Pat Toomey has been been an unusually active freshman member of the Senate.
Last year, he served on the super committee, which worked to find a plan to reduce the deficit by $1.2 triSen. Pat Toomey has made a name for himself in GOP circles in Washington. During a speech Tuesday morning at the Brookings Institute, the freshman Senator explained his proposal to reform the federal tax code. institllion. Despite the committee’s failure, Toomey’s own proposal there was hailed as the serious and compromise-minded — not to mention the only one set down, in detail, on paper.
His budget proposals in 2011 and 2012 earned more Senate votes than any other offered, Democrat or Republican. He was recently named successor to Sen. Jim DeMint (R-SC) asChair of the Senate Steering Committee, the group of GOP Senators separate from leadership who guide conservative policy in the chamber.
He continued this aggressive trend Tuesday morning during a speech at Brookings Institute in Washington, D.C.
During the half hour speech, Toomey discussed the fiscal cliff, the failure of the Super Committee and outlined his federal tax code reform, identifying the “big problem” as entitlement programs:
“The truth is that our big entitlement programs, Social Security included, but especially the mandatory health care programs, are unsustainable. I think we all know that. They’re driving the medium and long-term fiscal disaster that’s accelerating toward us.”
“This year, 2012, Social Security, Medicare and Medicaid, and other mandatory health programs already constitute 42 percent of federal spending. By 2022, these programs alone, together with interest on our debt, are projected to consume about 90 percent of the portion of GDP that we have historically collected in taxes.”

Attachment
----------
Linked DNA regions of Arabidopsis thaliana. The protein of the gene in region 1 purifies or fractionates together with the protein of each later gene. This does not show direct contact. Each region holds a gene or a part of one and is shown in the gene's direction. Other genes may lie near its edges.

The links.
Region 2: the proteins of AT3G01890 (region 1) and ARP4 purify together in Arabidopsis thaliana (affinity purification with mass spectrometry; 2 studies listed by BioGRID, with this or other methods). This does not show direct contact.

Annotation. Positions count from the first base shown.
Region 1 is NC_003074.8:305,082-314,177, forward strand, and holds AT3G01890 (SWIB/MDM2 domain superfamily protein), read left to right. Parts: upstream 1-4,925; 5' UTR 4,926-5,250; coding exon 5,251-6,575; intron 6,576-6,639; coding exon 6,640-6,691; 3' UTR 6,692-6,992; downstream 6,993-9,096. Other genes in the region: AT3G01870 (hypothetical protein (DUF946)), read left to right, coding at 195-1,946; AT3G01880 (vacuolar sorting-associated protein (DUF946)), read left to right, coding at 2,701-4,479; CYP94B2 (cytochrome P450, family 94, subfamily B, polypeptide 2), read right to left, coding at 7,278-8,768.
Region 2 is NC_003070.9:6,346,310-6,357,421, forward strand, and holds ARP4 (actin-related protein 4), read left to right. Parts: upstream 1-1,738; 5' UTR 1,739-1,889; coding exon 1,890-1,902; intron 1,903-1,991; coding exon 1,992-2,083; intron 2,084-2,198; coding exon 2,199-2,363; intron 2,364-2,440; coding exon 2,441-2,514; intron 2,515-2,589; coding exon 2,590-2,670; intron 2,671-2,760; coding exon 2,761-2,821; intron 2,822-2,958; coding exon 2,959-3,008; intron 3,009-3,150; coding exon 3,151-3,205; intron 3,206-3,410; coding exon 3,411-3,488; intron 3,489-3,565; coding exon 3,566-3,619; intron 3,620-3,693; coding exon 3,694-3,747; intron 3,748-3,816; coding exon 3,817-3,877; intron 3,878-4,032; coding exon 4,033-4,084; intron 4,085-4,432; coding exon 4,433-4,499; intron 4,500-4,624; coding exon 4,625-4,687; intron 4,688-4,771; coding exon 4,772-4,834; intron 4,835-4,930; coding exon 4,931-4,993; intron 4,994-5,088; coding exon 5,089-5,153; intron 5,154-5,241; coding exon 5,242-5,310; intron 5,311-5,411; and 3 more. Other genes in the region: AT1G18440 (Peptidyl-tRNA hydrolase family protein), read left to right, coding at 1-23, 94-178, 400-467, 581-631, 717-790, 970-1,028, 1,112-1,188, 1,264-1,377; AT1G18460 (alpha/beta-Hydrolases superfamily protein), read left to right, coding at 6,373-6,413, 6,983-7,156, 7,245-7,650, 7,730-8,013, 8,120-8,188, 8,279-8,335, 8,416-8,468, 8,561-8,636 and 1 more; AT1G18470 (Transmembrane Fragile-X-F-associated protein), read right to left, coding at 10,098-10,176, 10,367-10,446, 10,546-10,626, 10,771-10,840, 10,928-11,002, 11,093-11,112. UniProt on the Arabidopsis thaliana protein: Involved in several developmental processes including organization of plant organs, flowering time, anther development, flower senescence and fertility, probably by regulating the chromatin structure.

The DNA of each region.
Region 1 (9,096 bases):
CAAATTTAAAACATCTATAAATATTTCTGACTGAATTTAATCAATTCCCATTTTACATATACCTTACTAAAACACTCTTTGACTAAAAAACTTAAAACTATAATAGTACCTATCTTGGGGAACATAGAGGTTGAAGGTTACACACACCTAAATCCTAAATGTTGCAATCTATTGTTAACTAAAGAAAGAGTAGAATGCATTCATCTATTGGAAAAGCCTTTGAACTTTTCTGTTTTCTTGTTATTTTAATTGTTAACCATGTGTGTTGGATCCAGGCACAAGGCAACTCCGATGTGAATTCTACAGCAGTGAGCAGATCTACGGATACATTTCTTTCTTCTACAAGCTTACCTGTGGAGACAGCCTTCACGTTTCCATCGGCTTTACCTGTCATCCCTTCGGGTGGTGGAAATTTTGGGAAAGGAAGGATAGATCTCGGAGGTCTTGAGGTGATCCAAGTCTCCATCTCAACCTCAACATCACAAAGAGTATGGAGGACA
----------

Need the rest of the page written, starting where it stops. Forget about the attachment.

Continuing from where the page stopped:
Toomey outline the broad strokes of his plan, which echoes his previous proposals.
“Let me get into the specifics, the dollar figures. We were proposing $750 billion in spending cuts, $500 billion in revenue, interest savings that would be $200 billion approximately over the course of 10 years, total deficit reduction of $1.5 trillion.”
Critics, like Washington Senator Patty Murray, have accused Toomey of gutting entitlement programs like Medicare at the same time as he gives tax breaks to the wealthiest Americans.
He acknowledged, “I know I’m not going to get my way on everything. The entitlement reform that we do isn’t going to look exactly the way I would write the plan. But we do have to agree on the fundamental problem, we do have to face the facts that these programs need to be reformed.”
Toomey’s active reputation has translated into sustained financial support. Despite not being up for re-election until 2016, he has raised $592,000 in the Q2 and has $1.55 million left on hand.
You can view his full speech and read the transcript here.